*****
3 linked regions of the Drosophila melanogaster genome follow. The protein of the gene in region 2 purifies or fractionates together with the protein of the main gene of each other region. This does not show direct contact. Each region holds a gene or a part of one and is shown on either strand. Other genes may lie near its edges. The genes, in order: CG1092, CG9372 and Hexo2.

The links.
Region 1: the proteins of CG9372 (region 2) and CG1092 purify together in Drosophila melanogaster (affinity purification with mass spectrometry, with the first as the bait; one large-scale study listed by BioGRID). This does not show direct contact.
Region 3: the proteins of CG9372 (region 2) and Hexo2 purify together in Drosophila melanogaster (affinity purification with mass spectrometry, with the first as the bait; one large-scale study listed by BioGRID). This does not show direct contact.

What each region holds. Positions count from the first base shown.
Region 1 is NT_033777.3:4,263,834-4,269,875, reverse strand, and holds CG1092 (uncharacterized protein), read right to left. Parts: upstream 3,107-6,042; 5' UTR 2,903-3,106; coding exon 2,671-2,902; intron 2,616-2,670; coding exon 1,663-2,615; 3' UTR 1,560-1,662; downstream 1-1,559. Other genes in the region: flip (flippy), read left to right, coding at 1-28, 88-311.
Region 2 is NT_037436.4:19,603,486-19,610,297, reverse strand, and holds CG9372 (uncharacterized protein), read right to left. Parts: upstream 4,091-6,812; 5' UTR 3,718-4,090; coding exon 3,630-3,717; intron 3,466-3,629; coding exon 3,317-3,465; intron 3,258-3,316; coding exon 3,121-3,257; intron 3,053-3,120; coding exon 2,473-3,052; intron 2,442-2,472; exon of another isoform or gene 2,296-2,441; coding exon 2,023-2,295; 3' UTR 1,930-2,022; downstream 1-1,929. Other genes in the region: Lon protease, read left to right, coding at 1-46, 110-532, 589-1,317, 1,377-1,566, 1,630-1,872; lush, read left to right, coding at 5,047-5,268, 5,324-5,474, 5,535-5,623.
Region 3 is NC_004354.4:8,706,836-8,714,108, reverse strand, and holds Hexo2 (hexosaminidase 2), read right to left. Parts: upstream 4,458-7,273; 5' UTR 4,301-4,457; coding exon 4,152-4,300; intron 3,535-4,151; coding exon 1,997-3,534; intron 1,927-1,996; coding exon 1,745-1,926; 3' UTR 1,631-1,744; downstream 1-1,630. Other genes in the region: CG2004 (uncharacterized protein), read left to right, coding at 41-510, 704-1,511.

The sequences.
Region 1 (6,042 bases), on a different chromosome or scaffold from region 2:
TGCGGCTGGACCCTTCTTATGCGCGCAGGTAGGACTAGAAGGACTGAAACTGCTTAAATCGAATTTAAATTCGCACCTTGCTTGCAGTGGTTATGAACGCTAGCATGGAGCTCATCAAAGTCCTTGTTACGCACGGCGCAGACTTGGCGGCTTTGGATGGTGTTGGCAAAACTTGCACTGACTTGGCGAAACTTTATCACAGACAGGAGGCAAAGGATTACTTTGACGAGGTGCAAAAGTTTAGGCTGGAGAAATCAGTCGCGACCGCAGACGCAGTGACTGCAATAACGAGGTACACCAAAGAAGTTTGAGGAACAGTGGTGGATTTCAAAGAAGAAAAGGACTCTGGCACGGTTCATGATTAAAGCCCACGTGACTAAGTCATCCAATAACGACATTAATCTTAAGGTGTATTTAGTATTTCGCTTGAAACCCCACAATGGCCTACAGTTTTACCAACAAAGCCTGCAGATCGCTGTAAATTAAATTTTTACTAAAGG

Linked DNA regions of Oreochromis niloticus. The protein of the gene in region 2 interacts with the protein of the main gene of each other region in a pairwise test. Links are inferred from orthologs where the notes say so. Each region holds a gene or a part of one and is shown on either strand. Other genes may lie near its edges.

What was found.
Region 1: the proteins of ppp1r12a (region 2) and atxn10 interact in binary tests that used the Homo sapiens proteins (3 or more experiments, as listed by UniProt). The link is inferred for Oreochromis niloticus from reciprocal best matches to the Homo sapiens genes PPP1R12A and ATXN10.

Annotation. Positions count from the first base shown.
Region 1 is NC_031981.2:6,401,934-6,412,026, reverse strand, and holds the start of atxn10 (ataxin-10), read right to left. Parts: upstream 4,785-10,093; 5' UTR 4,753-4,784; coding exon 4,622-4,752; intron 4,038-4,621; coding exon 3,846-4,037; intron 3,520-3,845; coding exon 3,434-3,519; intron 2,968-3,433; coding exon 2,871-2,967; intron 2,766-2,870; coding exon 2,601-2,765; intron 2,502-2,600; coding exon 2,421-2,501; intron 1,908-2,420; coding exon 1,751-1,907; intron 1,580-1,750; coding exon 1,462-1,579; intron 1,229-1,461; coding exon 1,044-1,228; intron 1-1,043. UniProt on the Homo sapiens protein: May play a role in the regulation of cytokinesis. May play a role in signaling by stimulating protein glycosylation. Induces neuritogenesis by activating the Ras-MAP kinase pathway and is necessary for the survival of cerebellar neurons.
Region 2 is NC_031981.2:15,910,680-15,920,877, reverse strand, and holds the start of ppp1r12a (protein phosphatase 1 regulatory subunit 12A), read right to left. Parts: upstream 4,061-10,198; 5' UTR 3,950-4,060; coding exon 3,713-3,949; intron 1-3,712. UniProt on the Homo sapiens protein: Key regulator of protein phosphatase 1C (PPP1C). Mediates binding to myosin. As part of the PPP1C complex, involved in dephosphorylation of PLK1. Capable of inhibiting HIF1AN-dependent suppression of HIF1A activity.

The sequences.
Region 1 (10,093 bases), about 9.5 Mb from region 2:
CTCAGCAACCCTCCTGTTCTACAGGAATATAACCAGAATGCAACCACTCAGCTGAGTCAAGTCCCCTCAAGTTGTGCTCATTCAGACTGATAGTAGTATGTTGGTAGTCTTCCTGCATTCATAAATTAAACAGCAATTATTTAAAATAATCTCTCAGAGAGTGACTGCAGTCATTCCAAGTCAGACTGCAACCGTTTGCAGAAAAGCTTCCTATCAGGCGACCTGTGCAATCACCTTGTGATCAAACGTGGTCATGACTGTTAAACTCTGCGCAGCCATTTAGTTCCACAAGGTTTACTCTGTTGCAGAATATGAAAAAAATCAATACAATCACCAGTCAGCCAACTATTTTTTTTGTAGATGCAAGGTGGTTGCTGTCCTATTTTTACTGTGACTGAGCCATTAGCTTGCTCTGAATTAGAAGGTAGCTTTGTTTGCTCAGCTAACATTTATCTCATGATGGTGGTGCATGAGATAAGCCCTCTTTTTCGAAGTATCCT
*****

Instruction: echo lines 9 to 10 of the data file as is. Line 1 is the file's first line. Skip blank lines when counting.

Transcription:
The sequences.
Region 1 (6,042 bases), on a different chromosome or scaffold from region 2: